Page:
Common and temporary side effects include:
- Excessive growth of body hair
- Joint pain
More serious complications may include:
- Kidney damage.
- High blood pressure (Some doctors advise treating high blood pressure with calcium channel blockers, because other standard blood pressure drugs may worsen psoriasis. Calcium channel blockers also help prevent kidney problems.)
- High cholesterol and lipid levels.
- High levels of calcium and low levels of magnesium.
- Increased risk for infections.
- Liver problems.
- Lymphomas (cancers of the lymphatic system).
- Skin cancers (People who take cyclosporine after PUVA therapy has a higher incidence of squamous cell skin cancer. The risks are greatest with long-term and previous use of PUVA, methotrexate, or other immunosuppressants.)
To reduce complications of cyclosporine, the dosage is decreased after improvement occurs. Maintenance therapy is usually limited to a year, although some experts believe that a microemulsion form may be safe to use for up to 2 years. People should be monitored regularly for high blood pressure and signs of kidney or liver problems and skin cancers.
People Who Should not Use Cyclosporine
Because the drug suppresses the immune system, people with active infections or cancer should avoid it. People with uncontrolled high blood pressure and impaired kidney function should also not use this medication. Cyclosporine therapy for children with psoriasis has not been well studied.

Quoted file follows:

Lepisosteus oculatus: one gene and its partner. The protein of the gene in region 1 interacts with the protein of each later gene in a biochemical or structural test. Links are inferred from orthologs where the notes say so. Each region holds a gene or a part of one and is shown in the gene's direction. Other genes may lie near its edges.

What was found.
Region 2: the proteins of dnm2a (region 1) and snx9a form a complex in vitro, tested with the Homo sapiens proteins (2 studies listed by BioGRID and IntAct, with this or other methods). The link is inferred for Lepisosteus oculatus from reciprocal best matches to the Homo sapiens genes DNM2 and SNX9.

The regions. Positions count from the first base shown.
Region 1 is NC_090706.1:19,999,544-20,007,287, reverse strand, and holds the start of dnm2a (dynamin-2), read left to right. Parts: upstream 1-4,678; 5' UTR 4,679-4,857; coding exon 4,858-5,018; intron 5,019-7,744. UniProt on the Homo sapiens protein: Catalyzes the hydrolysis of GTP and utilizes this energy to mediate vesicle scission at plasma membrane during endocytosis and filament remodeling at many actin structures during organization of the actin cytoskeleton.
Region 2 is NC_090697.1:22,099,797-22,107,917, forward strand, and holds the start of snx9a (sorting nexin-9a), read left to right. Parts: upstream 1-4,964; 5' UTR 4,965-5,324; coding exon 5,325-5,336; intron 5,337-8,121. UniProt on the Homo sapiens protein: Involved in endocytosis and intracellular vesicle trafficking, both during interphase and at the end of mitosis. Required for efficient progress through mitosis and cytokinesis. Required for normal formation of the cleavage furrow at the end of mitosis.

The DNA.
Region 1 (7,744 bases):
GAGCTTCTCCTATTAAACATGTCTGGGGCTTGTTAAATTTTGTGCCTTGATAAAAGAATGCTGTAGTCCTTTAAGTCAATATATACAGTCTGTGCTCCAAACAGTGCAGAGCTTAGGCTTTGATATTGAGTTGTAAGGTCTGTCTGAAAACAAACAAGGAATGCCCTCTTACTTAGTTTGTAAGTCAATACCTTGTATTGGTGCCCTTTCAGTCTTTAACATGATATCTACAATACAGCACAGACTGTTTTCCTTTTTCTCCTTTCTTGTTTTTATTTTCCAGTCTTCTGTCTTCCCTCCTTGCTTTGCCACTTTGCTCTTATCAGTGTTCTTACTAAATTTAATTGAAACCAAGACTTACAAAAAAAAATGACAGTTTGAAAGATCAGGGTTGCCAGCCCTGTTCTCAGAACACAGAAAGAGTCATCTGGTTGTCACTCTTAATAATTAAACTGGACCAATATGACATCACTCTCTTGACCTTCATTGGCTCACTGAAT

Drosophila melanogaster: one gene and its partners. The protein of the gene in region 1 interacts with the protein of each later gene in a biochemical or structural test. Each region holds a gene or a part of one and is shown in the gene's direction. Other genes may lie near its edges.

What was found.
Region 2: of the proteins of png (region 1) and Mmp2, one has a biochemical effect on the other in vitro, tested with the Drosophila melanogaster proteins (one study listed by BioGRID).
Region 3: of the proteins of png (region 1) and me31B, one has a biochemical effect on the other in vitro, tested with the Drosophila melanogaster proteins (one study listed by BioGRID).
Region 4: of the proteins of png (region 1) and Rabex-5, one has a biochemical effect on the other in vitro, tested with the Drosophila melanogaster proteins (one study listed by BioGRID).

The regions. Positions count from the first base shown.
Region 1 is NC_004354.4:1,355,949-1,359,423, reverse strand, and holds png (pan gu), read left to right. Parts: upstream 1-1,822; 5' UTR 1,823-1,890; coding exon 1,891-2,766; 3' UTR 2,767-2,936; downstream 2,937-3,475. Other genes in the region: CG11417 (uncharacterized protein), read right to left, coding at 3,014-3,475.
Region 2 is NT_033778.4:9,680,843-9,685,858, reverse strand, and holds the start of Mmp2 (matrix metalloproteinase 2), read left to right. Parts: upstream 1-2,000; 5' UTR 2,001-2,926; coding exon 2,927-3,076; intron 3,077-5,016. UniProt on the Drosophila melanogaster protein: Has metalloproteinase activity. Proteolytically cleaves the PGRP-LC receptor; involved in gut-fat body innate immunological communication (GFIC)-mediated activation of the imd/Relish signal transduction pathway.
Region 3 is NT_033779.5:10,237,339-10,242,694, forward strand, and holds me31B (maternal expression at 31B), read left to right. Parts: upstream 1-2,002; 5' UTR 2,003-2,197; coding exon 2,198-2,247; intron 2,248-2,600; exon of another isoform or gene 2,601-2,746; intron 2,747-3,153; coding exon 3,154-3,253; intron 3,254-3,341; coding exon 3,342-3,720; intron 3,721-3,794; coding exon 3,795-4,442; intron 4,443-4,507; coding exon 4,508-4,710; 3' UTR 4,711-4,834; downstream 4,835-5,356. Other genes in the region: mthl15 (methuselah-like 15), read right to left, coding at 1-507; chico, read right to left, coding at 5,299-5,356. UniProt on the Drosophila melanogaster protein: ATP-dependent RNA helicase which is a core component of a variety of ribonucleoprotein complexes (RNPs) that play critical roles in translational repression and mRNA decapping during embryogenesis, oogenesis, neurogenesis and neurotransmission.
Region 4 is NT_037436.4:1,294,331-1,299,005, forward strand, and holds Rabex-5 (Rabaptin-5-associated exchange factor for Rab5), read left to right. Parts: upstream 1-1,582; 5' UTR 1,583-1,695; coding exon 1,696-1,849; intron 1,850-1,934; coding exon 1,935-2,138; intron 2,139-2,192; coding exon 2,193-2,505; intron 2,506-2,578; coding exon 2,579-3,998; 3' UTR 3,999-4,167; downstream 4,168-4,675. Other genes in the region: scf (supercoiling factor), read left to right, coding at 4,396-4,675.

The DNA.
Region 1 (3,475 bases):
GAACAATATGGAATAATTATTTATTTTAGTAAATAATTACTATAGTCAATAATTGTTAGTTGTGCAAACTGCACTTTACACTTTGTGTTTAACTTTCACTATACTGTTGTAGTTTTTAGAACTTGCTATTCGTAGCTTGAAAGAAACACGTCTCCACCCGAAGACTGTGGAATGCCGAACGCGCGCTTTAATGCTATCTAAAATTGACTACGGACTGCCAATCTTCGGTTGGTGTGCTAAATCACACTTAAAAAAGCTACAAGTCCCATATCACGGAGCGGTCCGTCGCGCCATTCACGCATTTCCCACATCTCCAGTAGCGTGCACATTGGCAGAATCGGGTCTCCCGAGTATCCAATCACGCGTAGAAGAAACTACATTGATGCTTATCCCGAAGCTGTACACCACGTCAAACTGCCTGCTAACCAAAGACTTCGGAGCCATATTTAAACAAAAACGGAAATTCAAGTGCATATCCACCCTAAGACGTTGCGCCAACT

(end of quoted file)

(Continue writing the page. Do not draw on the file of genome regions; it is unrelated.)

Drug and Food Interactions
Cyclosporine interacts with numerous drugs, including prescriptions, over-the-counter preparations and grapefruit and grapefruit juice.
Newer forms of cyclosporine that have fewer side effects are being investigated.
Biological Response Modifiers
Biological response modifiers, sometimes called "biologics," belong to a newer class of drugs that are considered the most exciting development in psoriasis treatment. Biologics are genetically engineered drugs that interfere with specific components of the autoimmune response. Because of their precise targets, these drugs do not affect the entire immune system like general immunosuppressants. Biologic drugs tend to be more expensive.